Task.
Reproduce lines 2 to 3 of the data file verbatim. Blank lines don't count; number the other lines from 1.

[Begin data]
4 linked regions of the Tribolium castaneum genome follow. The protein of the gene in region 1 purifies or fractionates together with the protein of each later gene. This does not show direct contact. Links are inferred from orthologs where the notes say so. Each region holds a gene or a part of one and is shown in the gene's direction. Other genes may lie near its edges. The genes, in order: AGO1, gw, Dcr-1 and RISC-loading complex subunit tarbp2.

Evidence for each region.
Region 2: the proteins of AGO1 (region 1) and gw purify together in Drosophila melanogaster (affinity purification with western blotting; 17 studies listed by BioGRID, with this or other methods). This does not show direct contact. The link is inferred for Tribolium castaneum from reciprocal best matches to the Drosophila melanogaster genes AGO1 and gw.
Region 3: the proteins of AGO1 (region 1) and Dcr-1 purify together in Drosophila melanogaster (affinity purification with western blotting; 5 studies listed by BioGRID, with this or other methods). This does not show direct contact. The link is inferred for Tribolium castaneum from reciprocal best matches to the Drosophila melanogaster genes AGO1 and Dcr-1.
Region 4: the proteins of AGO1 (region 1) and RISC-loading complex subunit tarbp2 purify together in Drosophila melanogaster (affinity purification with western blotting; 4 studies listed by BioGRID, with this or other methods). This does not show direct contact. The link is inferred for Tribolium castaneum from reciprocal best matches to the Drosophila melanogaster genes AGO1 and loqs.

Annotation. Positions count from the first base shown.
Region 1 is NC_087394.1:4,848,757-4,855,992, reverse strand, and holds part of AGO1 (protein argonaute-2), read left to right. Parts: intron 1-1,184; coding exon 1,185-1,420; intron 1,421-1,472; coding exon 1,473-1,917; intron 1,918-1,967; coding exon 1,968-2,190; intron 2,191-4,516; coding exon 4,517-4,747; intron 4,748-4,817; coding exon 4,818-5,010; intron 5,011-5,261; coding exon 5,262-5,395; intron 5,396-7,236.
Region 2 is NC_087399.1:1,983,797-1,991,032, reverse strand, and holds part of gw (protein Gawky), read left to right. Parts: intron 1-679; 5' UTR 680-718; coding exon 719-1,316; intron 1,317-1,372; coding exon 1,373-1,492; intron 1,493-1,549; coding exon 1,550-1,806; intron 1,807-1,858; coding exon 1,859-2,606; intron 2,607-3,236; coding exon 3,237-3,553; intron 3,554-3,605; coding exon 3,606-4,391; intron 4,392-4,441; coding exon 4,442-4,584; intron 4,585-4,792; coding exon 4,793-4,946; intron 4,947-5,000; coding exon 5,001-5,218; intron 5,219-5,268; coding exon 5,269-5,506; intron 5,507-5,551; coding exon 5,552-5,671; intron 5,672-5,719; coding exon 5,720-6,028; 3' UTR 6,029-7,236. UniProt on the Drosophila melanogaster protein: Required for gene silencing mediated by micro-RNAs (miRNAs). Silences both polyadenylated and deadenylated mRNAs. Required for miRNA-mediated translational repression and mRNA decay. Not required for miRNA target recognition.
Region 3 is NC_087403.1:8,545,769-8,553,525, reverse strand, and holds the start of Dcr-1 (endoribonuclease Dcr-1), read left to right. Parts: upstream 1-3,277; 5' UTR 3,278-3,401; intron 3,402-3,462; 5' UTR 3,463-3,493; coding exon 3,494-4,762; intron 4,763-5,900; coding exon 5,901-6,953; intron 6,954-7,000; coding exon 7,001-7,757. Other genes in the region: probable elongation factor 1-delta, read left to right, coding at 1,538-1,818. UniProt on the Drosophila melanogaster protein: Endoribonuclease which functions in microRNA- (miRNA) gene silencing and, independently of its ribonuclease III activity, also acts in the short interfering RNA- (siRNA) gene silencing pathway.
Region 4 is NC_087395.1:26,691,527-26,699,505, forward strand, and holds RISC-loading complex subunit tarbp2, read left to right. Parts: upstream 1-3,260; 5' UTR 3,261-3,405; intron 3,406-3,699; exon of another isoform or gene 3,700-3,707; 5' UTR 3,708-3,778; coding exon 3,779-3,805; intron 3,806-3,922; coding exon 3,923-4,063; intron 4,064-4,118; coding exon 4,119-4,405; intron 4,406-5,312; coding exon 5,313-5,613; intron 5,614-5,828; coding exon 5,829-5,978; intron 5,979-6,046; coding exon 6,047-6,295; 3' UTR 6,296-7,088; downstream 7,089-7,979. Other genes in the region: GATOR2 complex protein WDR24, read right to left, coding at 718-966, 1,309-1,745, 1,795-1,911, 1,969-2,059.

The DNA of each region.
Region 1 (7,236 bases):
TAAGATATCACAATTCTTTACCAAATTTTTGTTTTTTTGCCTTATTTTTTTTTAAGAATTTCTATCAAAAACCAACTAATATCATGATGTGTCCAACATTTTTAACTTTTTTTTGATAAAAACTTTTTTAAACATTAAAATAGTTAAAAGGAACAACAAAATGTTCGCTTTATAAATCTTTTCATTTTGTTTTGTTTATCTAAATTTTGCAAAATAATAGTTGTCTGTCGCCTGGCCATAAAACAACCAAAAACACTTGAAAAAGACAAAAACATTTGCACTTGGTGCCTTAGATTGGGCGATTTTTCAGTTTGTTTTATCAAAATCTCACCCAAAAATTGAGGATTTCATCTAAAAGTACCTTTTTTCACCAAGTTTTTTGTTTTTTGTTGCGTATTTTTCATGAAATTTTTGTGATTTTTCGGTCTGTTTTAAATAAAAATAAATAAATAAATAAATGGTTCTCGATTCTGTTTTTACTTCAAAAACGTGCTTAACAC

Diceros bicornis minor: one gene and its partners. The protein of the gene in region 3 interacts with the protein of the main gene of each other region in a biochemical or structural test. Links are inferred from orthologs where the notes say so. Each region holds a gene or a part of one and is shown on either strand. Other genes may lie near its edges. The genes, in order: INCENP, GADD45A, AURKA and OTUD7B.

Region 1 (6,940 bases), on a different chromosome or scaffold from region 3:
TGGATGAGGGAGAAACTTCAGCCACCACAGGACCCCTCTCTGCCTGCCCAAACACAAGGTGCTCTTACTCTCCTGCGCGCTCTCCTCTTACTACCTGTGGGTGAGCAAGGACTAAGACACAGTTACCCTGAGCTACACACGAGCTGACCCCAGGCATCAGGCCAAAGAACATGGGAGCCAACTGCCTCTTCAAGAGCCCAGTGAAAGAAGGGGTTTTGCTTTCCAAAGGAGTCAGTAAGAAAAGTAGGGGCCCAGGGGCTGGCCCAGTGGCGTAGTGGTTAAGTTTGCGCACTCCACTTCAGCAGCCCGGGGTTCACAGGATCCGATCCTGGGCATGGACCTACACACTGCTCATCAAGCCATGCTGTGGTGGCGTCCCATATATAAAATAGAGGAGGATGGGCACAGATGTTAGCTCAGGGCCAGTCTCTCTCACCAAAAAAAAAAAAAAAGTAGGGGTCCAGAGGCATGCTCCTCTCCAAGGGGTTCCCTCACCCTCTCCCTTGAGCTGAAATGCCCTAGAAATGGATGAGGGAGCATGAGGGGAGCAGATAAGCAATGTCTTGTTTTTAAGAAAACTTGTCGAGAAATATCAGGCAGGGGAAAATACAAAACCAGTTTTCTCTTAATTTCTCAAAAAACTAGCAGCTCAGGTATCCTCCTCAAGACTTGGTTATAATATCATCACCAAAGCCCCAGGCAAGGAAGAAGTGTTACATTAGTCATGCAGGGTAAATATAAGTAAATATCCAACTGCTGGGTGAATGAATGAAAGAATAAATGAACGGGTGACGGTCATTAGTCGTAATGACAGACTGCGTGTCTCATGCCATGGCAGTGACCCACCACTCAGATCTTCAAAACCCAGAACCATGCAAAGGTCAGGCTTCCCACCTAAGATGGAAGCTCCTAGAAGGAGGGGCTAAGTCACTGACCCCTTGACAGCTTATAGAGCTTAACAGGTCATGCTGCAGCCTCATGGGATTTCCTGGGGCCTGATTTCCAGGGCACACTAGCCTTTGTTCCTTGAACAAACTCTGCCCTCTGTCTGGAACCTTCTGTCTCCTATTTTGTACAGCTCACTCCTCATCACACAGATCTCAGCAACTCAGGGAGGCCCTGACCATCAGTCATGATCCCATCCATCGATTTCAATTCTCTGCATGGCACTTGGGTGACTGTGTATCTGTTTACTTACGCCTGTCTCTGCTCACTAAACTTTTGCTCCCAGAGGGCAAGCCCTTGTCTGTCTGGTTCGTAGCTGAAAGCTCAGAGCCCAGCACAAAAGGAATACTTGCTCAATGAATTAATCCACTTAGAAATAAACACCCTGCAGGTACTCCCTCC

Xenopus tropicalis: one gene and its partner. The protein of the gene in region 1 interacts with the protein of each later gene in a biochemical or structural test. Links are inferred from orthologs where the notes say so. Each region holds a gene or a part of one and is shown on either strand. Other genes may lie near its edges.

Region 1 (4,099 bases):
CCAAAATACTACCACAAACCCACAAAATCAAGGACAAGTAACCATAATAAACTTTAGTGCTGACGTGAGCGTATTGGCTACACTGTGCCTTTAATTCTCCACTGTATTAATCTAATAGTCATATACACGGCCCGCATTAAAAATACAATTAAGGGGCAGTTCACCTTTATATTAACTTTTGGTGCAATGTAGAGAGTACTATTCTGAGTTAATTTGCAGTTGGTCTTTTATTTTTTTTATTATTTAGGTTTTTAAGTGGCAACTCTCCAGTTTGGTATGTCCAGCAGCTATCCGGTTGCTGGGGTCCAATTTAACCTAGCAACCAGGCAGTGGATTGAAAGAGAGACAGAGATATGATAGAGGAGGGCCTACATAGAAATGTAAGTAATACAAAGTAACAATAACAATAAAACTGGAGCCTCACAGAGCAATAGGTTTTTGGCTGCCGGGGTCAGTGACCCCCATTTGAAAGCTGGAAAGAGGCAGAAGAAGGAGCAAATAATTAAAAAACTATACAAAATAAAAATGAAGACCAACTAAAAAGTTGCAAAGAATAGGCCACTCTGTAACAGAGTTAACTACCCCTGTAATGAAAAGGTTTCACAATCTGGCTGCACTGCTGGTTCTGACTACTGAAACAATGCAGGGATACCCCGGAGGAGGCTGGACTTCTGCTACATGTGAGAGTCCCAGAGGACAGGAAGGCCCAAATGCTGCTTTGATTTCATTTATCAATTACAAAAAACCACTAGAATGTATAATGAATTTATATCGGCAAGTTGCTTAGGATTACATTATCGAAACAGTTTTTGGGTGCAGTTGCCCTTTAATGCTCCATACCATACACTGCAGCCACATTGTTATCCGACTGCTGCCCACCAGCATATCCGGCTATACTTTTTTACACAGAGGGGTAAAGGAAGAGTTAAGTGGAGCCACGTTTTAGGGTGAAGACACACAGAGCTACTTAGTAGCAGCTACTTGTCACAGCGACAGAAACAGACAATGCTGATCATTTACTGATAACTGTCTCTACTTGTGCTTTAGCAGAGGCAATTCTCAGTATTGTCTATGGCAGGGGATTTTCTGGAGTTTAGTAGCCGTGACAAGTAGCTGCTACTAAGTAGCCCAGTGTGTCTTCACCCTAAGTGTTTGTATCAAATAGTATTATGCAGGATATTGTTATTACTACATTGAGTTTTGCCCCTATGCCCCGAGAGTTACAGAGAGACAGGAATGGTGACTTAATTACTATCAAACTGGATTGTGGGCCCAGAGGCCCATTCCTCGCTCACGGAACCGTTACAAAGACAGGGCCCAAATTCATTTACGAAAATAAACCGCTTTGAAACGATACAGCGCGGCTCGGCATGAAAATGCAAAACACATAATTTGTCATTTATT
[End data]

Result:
Evidence for each region.
Region 2: the proteins of AGO1 (region 1) and gw purify together in Drosophila melanogaster (affinity purification with western blotting; 17 studies listed by BioGRID, with this or other methods). This does not show direct contact. The link is inferred for Tribolium castaneum from reciprocal best matches to the Drosophila melanogaster genes AGO1 and gw.